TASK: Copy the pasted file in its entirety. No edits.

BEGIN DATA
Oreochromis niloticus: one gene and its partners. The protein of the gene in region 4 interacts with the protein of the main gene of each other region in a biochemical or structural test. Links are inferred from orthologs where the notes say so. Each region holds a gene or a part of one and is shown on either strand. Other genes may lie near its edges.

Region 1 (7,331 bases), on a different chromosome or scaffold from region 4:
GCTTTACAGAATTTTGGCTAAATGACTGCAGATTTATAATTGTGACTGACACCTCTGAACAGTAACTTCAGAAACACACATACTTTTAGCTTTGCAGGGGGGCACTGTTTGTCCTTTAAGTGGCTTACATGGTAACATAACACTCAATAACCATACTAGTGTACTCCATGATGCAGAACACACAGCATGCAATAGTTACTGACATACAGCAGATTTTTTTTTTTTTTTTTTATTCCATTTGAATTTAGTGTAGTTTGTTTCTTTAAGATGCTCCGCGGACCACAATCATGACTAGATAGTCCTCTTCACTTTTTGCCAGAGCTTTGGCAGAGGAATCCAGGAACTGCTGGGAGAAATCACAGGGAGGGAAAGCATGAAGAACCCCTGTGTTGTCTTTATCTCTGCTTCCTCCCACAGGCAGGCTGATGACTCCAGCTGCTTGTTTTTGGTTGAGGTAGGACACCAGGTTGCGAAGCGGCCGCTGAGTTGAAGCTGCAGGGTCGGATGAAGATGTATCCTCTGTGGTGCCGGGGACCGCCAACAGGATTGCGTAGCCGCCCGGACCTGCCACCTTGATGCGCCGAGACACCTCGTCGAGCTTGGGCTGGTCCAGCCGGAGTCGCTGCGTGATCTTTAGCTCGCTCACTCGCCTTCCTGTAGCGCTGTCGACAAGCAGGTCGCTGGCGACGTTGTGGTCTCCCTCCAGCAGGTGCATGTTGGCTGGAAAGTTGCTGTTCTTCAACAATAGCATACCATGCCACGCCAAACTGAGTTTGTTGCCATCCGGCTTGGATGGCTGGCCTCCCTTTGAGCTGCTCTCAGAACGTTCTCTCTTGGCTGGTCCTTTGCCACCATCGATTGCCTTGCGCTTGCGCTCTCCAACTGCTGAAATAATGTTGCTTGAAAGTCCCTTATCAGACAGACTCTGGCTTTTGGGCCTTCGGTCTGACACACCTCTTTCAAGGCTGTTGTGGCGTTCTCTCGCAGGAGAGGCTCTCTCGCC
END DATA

Oreochromis niloticus: one gene and its partners. The protein of the gene in region 4 interacts with the protein of the main gene of each other region in a biochemical or structural test. Links are inferred from orthologs where the notes say so. Each region holds a gene or a part of one and is shown on either strand. Other genes may lie near its edges.

Region 1 (7,331 bases), on a different chromosome or scaffold from region 4:
GCTTTACAGAATTTTGGCTAAATGACTGCAGATTTATAATTGTGACTGACACCTCTGAACAGTAACTTCAGAAACACACATACTTTTAGCTTTGCAGGGGGGCACTGTTTGTCCTTTAAGTGGCTTACATGGTAACATAACACTCAATAACCATACTAGTGTACTCCATGATGCAGAACACACAGCATGCAATAGTTACTGACATACAGCAGATTTTTTTTTTTTTTTTTTATTCCATTTGAATTTAGTGTAGTTTGTTTCTTTAAGATGCTCCGCGGACCACAATCATGACTAGATAGTCCTCTTCACTTTTTGCCAGAGCTTTGGCAGAGGAATCCAGGAACTGCTGGGAGAAATCACAGGGAGGGAAAGCATGAAGAACCCCTGTGTTGTCTTTATCTCTGCTTCCTCCCACAGGCAGGCTGATGACTCCAGCTGCTTGTTTTTGGTTGAGGTAGGACACCAGGTTGCGAAGCGGCCGCTGAGTTGAAGCTGCAGGGTCGGATGAAGATGTATCCTCTGTGGTGCCGGGGACCGCCAACAGGATTGCGTAGCCGCCCGGACCTGCCACCTTGATGCGCCGAGACACCTCGTCGAGCTTGGGCTGGTCCAGCCGGAGTCGCTGCGTGATCTTTAGCTCGCTCACTCGCCTTCCTGTAGCGCTGTCGACAAGCAGGTCGCTGGCGACGTTGTGGTCTCCCTCCAGCAGGTGCATGTTGGCTGGAAAGTTGCTGTTCTTCAACAATAGCATACCATGCCACGCCAAACTGAGTTTGTTGCCATCCGGCTTGGATGGCTGGCCTCCCTTTGAGCTGCTCTCAGAACGTTCTCTCTTGGCTGGTCCTTTGCCACCATCGATTGCCTTGCGCTTGCGCTCTCCAACTGCTGAAATAATGTTGCTTGAAAGTCCCTTATCAGACAGACTCTGGCTTTTGGGCCTTCGGTCTGACACACCTCTTTCAAGGCTGTTGTGGCGTTCTCTCGCAGGAGAGGCTCTCTCGCC